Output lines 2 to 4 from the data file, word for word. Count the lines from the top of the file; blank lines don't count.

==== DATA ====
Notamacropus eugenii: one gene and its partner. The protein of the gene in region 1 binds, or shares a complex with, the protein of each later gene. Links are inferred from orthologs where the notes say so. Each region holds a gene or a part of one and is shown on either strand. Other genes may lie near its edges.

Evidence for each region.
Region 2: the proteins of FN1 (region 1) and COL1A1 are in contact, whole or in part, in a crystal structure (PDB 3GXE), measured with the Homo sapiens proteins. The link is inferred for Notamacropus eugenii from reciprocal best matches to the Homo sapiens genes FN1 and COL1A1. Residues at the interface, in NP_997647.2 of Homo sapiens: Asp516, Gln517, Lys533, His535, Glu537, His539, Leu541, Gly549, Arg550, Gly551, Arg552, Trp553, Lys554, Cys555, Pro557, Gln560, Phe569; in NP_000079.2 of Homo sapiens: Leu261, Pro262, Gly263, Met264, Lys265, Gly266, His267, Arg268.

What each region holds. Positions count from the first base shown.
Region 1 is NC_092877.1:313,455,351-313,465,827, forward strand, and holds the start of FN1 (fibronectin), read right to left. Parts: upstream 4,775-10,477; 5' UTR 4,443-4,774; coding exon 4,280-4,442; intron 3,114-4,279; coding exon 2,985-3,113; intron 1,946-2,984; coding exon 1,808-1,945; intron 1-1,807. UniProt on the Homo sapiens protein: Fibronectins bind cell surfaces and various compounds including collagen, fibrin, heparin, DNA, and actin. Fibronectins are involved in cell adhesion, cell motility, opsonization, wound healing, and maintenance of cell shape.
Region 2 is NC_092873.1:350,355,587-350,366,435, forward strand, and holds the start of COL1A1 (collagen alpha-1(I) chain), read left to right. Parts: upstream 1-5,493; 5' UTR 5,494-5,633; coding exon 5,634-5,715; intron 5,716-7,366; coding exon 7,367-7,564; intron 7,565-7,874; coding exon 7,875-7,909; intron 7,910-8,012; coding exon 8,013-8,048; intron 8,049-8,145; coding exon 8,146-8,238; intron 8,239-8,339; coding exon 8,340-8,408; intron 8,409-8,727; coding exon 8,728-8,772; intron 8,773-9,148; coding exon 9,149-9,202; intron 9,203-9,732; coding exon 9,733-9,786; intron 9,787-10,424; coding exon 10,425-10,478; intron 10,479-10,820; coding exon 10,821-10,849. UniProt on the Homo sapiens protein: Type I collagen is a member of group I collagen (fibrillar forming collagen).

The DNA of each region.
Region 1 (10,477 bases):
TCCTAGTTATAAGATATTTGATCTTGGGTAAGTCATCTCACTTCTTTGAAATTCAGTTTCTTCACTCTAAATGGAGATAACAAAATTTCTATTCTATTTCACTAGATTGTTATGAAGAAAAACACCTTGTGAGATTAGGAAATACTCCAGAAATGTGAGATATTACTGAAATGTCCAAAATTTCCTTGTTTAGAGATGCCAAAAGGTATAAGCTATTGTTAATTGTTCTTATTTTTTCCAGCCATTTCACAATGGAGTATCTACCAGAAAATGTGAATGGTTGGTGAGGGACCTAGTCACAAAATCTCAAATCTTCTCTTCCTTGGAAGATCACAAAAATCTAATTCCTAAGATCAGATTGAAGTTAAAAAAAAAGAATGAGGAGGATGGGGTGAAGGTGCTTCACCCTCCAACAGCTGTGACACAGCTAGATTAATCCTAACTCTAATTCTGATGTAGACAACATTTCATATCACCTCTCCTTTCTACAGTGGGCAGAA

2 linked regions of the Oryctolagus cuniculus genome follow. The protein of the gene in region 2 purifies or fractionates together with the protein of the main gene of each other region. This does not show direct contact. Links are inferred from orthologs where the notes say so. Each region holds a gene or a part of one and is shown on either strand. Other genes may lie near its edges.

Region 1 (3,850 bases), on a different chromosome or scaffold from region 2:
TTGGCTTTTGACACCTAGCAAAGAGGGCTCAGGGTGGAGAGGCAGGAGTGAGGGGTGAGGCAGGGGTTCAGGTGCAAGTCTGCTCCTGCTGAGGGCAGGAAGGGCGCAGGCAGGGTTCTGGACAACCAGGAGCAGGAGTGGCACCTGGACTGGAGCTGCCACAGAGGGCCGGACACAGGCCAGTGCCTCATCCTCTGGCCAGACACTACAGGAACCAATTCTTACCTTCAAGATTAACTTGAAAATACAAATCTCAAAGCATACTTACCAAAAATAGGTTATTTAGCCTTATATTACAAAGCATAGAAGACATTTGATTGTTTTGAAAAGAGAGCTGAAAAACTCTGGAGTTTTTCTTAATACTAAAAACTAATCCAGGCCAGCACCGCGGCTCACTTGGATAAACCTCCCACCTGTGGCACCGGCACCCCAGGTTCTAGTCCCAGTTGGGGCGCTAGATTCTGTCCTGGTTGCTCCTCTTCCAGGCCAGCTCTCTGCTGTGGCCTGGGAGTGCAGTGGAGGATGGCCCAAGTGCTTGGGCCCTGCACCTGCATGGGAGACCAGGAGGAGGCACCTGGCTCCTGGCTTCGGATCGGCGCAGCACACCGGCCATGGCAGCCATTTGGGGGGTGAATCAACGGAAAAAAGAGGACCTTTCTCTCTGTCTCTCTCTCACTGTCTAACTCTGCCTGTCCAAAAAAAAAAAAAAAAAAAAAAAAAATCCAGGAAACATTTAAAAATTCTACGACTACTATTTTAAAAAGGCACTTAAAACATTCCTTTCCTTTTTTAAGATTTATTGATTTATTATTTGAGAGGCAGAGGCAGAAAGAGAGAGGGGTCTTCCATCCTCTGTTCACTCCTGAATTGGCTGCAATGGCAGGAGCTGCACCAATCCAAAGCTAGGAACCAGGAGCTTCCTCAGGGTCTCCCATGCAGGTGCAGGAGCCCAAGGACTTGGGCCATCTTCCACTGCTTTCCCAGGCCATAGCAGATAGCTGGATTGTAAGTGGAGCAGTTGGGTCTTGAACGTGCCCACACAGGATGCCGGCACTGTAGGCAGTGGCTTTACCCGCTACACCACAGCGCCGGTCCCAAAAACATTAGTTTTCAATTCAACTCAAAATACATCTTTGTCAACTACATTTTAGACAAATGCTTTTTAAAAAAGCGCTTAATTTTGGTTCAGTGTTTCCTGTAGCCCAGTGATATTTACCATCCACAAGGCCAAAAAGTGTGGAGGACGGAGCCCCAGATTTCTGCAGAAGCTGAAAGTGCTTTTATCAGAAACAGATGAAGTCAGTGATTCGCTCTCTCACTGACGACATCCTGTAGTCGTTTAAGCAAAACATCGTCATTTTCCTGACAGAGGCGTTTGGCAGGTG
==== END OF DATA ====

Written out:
Evidence for each region.
Region 2: the proteins of FN1 (region 1) and COL1A1 are in contact, whole or in part, in a crystal structure (PDB 3GXE), measured with the Homo sapiens proteins. The link is inferred for Notamacropus eugenii from reciprocal best matches to the Homo sapiens genes FN1 and COL1A1. Residues at the interface, in NP_997647.2 of Homo sapiens: Asp516, Gln517, Lys533, His535, Glu537, His539, Leu541, Gly549, Arg550, Gly551, Arg552, Trp553, Lys554, Cys555, Pro557, Gln560, Phe569; in NP_000079.2 of Homo sapiens: Leu261, Pro262, Gly263, Met264, Lys265, Gly266, His267, Arg268.

What each region holds. Positions count from the first base shown.